The Full Contents of a Memorandum of Association (MOA)
A Memorandum of Association is an important document that states the objectives for which a company is formed.
“The purpose of the memorandum is to enable the shareholders, creditors, and those who deal with the company to know what its permitted range of enterprise is,” according to Lord Macmillan.
The Memorandum of Association, also known as the charter of the company, states the rights, privileges, and powers of the company.
Memorandum of Association must be as detailed as possible, as a company cannot undertake or perform any business or activity that is not stated in the memorandum. The memorandum contains the fundamental conditions upon which only the company is allowed to be incorporated.
Since a company can only exercise those powers which are clearly stated in the Memorandum, it is important to know the contents of the Memorandum of Association. In line with the Companies Act, the Memorandum of Association of a company must contain the following clauses:
The Name Clause: The Name of the Company:
It is important for a company to have a name in order to be identifiable; the company’s name is its identity. A company should not use a name that is similar to that of an already-registered company; words like King, Queen, Emperor, government bodies, and names of world organizations like the U.N.O., W.H.O., World Bank, etc. should not be contained in a company’s name.
For a Public Limited Company, the name of the company should end with the word ‘Limited’ while for a Private Limited Company, the name should end with the words “Private Limited”.
Also read: The Contents of an Articles of Association
The Registered Office of the Company – Registered Office Clause or Situation Clause:
This particular clause states where the registered company is situated. It is not mandatory to state the actual address. You can mention the state in which the registered company is situated. Note that if there is a change in the registered office, the Registered Office Clause of the Memorandum of Association has to be updated accordingly.
The Objects of the Company – The Object Clause:
As mentioned above, a company can only exercise those powers that are clearly stated in the Memorandum, the object clause is an important aspect of the Memorandum of Association.
The first paragraph of your memorandum of association should state the object of the company. This is often referred to as its purpose or reason for existence. It’s important to be clear about what you want your business to do, as this will help ensure that it’s well-aligned with what consumers want from companies in that industry.
Your memorandum could also include details on how long you intend for the company to continue being active (i.e., how long before dissolution). If this is not specified in your memorandum and there are no plans for dissolution within two years after incorporation, then any assets acquired during those two years could potentially be considered ‘held by someone else’ and thus subject to capital gains tax if sold within three years after incorporation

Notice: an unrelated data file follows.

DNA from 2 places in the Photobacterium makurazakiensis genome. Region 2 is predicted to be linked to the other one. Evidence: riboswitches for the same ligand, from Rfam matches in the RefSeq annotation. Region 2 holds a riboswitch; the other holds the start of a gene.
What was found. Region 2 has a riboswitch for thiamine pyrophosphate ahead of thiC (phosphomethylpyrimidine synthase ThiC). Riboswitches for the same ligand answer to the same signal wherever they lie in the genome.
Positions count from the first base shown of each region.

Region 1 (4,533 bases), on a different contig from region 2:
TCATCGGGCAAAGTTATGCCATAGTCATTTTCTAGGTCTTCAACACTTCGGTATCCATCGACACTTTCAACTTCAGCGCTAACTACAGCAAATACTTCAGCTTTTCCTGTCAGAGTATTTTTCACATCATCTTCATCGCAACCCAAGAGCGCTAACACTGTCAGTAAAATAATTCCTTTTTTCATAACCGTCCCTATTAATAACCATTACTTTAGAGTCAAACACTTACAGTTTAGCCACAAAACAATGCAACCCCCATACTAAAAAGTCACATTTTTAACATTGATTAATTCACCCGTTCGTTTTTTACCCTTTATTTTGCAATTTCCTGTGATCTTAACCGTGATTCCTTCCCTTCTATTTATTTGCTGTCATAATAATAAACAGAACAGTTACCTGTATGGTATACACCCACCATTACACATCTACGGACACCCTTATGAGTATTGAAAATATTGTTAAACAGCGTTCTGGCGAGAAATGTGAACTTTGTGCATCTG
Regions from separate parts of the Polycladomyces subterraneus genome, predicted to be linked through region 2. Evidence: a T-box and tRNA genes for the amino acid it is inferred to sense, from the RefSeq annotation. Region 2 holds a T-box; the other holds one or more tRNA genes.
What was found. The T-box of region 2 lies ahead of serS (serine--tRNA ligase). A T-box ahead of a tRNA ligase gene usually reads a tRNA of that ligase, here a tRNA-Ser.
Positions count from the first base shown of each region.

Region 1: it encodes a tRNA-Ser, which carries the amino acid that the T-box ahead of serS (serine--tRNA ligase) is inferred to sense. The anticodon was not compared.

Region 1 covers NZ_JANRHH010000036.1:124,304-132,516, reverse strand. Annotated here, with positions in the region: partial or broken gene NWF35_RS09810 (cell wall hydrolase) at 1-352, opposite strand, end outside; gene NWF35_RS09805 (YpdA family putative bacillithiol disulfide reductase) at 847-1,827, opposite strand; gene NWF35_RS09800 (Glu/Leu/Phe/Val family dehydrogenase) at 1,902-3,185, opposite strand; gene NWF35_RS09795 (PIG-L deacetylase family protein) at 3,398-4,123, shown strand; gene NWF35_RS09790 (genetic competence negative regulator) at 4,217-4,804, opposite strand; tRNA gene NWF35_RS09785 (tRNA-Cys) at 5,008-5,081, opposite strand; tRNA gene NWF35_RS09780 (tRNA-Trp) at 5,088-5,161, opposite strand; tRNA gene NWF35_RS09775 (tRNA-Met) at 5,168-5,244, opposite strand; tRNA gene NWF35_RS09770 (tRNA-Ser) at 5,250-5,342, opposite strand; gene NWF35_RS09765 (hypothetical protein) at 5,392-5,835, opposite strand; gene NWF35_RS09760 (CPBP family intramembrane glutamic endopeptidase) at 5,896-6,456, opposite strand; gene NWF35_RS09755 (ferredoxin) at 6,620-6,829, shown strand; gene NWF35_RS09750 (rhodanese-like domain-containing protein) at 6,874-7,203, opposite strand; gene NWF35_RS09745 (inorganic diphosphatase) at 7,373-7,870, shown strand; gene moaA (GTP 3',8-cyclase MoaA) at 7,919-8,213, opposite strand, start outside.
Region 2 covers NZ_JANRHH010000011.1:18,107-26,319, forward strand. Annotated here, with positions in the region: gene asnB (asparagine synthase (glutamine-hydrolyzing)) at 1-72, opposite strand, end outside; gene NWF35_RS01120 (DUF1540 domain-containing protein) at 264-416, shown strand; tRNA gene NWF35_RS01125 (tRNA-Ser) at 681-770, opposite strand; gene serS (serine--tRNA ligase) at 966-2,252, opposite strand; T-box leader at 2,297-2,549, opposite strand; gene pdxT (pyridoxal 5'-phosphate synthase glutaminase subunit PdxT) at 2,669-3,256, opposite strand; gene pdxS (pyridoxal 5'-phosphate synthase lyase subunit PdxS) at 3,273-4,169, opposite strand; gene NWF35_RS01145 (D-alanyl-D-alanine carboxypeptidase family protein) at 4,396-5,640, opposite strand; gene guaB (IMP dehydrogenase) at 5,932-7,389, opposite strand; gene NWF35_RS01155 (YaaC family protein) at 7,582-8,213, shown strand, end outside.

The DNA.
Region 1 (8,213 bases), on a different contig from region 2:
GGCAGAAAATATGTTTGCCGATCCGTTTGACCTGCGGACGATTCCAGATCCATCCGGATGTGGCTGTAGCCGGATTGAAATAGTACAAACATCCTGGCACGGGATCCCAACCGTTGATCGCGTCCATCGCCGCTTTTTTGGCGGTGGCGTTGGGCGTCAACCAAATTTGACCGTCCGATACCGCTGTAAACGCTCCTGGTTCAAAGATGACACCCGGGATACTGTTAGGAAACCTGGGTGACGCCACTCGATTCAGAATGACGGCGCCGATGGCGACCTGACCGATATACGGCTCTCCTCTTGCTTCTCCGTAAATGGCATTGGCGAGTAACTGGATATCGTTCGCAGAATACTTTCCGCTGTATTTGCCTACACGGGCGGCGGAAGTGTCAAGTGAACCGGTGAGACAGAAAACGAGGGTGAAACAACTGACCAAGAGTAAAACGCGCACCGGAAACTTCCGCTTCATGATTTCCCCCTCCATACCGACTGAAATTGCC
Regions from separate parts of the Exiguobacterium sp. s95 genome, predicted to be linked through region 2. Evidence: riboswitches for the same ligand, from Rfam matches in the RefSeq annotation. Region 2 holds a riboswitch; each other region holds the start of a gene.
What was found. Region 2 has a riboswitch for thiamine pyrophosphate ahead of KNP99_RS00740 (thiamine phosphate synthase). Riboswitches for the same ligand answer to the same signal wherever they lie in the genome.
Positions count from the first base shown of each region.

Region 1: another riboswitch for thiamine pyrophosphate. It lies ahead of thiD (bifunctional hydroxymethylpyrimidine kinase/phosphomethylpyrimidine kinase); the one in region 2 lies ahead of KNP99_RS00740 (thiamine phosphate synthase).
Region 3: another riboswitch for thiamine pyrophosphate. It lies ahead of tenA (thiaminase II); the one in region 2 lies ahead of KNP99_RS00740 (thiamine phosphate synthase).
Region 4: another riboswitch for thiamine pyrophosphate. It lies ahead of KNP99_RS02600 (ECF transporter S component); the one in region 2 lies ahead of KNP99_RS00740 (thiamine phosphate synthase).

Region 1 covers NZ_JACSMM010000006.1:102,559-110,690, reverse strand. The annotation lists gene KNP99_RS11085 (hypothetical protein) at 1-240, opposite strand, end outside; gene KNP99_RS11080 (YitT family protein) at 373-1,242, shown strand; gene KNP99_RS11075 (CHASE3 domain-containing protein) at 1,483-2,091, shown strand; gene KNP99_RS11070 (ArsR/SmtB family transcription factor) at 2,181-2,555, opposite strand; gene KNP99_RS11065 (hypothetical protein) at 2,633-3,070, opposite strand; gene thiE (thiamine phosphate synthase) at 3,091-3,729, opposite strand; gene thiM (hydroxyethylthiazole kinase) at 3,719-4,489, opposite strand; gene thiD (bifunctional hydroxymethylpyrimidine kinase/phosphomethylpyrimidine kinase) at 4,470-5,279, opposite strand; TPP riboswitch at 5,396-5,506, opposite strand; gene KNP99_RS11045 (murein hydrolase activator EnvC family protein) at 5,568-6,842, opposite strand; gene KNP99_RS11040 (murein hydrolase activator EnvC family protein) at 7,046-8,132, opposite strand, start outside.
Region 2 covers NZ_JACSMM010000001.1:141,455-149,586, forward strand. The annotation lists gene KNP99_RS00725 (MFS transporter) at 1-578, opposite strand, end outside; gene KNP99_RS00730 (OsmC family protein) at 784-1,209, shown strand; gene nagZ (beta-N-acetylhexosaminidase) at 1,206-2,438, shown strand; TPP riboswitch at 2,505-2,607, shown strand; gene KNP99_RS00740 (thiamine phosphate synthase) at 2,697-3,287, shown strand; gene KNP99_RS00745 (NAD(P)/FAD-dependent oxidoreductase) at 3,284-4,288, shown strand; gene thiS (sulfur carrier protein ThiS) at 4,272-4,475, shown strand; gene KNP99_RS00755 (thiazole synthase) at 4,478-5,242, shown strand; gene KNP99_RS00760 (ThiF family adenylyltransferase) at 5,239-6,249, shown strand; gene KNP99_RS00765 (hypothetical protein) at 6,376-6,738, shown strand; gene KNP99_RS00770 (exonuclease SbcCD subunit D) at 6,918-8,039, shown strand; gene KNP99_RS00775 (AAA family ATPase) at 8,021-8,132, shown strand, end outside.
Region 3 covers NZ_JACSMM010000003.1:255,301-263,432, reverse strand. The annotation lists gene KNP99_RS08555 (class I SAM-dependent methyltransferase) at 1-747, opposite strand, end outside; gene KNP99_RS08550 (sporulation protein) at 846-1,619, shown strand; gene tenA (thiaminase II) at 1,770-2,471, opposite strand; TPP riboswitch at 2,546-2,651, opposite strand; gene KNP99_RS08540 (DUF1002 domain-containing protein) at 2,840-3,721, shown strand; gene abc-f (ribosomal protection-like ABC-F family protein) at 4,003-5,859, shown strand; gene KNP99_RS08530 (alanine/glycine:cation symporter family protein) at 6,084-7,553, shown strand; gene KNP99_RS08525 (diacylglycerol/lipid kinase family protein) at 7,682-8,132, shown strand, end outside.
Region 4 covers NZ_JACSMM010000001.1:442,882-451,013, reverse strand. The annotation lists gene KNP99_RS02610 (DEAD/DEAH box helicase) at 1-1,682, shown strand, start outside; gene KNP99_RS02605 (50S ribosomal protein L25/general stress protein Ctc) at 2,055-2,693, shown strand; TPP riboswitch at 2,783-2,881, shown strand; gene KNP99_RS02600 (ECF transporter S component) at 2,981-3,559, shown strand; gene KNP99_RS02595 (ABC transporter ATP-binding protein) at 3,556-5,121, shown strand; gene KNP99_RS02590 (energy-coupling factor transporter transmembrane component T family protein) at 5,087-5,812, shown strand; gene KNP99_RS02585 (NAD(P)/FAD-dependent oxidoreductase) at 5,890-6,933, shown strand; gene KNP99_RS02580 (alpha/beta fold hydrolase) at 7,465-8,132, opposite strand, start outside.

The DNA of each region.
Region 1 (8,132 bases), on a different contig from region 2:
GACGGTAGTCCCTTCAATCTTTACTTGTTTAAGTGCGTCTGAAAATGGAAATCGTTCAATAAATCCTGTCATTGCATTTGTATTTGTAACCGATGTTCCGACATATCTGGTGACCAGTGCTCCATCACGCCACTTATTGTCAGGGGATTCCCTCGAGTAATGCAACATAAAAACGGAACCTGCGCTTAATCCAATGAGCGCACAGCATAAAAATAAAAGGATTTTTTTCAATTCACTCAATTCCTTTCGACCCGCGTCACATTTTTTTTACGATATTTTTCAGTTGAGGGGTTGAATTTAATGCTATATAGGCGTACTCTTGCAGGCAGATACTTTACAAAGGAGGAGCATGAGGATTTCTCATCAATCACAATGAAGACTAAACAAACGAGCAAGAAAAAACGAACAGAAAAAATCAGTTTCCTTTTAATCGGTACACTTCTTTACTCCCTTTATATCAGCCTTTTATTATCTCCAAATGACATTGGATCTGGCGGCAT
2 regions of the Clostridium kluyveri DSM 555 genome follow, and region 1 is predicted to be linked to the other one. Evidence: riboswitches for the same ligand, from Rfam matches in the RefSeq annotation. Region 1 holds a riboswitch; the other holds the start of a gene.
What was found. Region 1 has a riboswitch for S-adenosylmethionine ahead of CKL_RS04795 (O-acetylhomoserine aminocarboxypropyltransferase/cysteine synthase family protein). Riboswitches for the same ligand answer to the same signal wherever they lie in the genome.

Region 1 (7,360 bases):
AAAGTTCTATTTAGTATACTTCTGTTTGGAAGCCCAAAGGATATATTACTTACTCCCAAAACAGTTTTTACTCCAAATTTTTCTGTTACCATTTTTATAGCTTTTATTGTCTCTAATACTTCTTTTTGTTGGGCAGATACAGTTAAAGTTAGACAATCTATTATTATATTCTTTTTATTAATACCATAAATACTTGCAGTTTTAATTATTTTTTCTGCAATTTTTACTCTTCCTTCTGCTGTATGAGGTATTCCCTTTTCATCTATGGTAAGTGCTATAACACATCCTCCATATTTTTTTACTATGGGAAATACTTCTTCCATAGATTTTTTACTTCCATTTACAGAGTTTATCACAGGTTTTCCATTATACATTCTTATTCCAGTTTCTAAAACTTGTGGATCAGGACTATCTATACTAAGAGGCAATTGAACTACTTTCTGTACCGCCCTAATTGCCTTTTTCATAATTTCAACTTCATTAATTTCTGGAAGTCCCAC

This clause states the liability of the members of the company. This clause is dependent on is the company is limited by shares or guarantees, which will detail the amount each member is liable for in the event that the company winds up.
Members are not liable for any debts of the company. They are also not liable for any other liability of the company, including but not limited to:
- Any unpaid amount on their shares (if they have shares) or debt owed to them by a third party.
- Any injury or damage caused by their negligence in connection with their membership as a member.
The Capital Clause:
The share capital and the maximum amount of capital that can be raised are stated in this clause, as is how the capital is divided into shares. This clause should also state the rights and privileges of shareholders. Unlimited companies do not need to state the capital clause in their Memorandum of Association.
The association will subscribe for a specified number of shares and debentures. The shareholders’ rights are as follows:
- The shareholders have the right to vote at meetings of shareholders, on which occasion they can elect or appoint directors, or reject any proposed resolutions submitted by them. They also have the right to receive information about the affairs of the association and its financial state from time to time; this includes minutes of meetings and reports made by directors.
- Debenture holders have no voting rights but do have certain other powers granted under their debentures (for example, they may require that notices be sent out).
Powers of the company
The powers of the company will be set out in its Memorandum of Association. These include:
- Powers to manage the business. This includes all matters relating to its assets and liabilities, including those relating to finance, property and other transactions with third parties;
- Power over its directors;
- Power over shareholders’ meetings; and
- Power over members’ meetings.
The Association or Subscription Clause:
This clause has the declaration of Association that is made by the signatories. It contains the names and addresses of the first set of subscribers. The minimum number of members of a private company is 2, and 7 for a public company.
The Memorandum of Association can be regarded as the foundation of the company, the constitution that guides the affairs of the company. It also determines the relationship between the outsiders and the company.
A memorandum of association is the start of any company. It is an important document that should be taken seriously. You should check the law and regulations before you sign up for a company, that way you will know what type of entity it is.